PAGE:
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What is OLAP?

· 3 min read

OLAP stands for Online Analytical Processing. It is a broad term that can be looked at from two perspectives: technical and business. But at the very high level, you can just read these words backward:

Processing : Some source data is processed…

Analytical : …to produce some analytical reports and insights…

Online : …in real-time.

OLAP from the Business Perspective

In recent years, business people started to realize the value of data. Companies who make their decisions blindly, more often than not fail to keep up with the competition. The data-driven approach of successful companies forces them to collect all data that might be remotely useful for making business decisions and need mechanisms to timely analyze them. Here’s where OLAP database management systems (DBMS) come in.

In a business sense, OLAP allows companies to continuously plan, analyze, and report operational activities, thus maximizing efficiency, reducing expenses, and ultimately conquering the market share. It could be done either in an in-house system or outsourced to SaaS providers like web/mobile analytics services, CRM services, etc. OLAP is the technology behind many BI applications (Business Intelligence).

ClickHouse is an OLAP database management system that is pretty often used as a backend for those SaaS solutions for analyzing domain-specific data. However, some businesses are still reluctant to share their data with third-party providers and an in-house data warehouse scenario is also viable.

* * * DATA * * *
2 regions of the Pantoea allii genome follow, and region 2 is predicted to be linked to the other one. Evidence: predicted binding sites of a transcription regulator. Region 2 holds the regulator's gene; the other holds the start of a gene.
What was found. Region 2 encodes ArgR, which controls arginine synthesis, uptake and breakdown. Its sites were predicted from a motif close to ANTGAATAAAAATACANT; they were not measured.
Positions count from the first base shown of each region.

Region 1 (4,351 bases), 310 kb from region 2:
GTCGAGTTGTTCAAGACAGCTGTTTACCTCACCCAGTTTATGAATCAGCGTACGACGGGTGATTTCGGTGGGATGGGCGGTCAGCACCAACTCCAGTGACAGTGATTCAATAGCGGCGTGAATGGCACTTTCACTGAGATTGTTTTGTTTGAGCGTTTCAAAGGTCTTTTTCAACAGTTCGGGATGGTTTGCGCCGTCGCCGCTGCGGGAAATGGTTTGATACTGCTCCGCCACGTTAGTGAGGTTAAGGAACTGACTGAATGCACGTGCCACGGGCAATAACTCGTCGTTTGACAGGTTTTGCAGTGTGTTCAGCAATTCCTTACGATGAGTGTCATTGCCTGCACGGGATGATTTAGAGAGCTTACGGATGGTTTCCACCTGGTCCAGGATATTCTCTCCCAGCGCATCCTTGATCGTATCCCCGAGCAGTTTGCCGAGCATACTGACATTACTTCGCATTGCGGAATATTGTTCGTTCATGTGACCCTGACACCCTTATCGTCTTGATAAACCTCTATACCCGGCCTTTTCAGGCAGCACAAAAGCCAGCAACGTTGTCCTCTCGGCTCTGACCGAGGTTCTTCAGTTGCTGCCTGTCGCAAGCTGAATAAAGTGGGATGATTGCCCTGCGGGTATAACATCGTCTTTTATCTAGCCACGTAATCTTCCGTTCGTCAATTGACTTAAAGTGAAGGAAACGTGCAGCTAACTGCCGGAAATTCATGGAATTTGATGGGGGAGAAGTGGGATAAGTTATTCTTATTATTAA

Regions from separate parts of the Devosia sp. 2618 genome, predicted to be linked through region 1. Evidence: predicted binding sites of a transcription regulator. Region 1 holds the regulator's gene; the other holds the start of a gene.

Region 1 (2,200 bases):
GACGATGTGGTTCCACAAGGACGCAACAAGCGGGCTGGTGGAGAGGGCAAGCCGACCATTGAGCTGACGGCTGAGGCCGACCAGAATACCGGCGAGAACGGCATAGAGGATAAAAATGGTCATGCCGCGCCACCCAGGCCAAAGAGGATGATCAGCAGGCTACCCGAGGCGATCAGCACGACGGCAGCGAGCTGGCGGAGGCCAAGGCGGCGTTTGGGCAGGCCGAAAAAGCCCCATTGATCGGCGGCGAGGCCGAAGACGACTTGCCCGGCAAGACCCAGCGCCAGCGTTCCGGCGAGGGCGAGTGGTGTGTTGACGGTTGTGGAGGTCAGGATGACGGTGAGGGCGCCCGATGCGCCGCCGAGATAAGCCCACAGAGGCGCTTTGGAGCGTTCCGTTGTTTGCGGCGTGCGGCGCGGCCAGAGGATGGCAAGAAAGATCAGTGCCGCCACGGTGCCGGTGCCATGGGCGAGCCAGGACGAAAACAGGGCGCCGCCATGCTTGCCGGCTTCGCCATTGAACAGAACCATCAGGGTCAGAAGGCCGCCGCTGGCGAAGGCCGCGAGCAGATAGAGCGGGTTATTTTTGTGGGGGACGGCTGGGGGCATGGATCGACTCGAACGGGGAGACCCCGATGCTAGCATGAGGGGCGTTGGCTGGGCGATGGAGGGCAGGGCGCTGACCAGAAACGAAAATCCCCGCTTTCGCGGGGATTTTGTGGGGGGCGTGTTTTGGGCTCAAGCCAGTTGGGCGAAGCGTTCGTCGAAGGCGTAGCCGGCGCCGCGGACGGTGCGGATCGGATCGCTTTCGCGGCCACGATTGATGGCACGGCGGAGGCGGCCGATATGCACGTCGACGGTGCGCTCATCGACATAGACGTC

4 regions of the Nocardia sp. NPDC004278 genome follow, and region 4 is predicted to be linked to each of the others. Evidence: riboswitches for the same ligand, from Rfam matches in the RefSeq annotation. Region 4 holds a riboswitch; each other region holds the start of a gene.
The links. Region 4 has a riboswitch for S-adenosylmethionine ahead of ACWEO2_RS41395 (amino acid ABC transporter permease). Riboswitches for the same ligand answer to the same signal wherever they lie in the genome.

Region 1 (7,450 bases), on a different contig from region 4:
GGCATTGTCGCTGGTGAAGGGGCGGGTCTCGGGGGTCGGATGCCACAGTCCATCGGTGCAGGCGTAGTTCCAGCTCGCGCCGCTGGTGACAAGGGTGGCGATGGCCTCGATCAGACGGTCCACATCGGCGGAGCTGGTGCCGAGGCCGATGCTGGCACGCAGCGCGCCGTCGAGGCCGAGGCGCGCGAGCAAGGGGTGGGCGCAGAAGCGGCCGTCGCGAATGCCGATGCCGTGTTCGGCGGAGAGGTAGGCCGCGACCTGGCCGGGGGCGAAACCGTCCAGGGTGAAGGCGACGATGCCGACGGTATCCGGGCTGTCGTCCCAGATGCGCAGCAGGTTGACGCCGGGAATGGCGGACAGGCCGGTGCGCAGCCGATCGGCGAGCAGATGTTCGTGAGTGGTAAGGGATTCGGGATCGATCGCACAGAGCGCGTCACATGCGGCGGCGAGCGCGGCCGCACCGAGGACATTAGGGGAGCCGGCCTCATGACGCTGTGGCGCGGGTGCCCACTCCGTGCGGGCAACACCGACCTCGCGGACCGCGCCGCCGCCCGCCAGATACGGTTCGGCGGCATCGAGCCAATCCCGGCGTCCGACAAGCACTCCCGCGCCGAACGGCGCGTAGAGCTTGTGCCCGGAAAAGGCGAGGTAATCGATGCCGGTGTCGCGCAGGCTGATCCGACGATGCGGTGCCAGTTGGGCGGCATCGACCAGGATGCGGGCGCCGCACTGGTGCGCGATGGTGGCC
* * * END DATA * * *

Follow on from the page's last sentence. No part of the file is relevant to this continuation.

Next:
OLAP from the Technical Perspective

All database management systems could be classified into two groups: OLAP (Online Analytical Processing) and OLTP (Online Transactional Processing). Former focuses on building reports, each based on large volumes of historical data, but doing it not so frequently. While the latter usually handle a continuous stream of transactions, constantly modifying the current state of data.

In practice OLAP and OLTP are not categories, it’s more like a spectrum. Most real systems usually focus on one of them but provide some solutions or workarounds if the opposite kind of workload is also desired. This situation often forces businesses to operate multiple storage systems integrated, which might be not so big deal but having more systems make it more expensive to maintain. So the trend of recent years is HTAP (Hybrid Transactional/Analytical Processing) when both kinds of the workload are handled equally well by a single database management system.

Even if a DBMS started as a pure OLAP or pure OLTP, they are forced to move towards that HTAP direction to keep up with their competition. And ClickHouse is no exception, initially, it has been designed as fast-as-possible OLAP system and it still does not have full-fledged transaction support, but some features like consistent read/writes and mutations for updating/deleting data had to be added.

The fundamental trade-off between OLAP and OLTP systems remains:

  • To build analytical reports efficiently it’s crucial to be able to read columns separately, thus most OLAP databases are columnar,
  • While storing columns separately increases costs of operations on rows, like append or in-place modification, proportionally to the number of columns (which can be huge if the systems try to collect all details of an event just in case). Thus, most OLTP systems store data arranged by rows.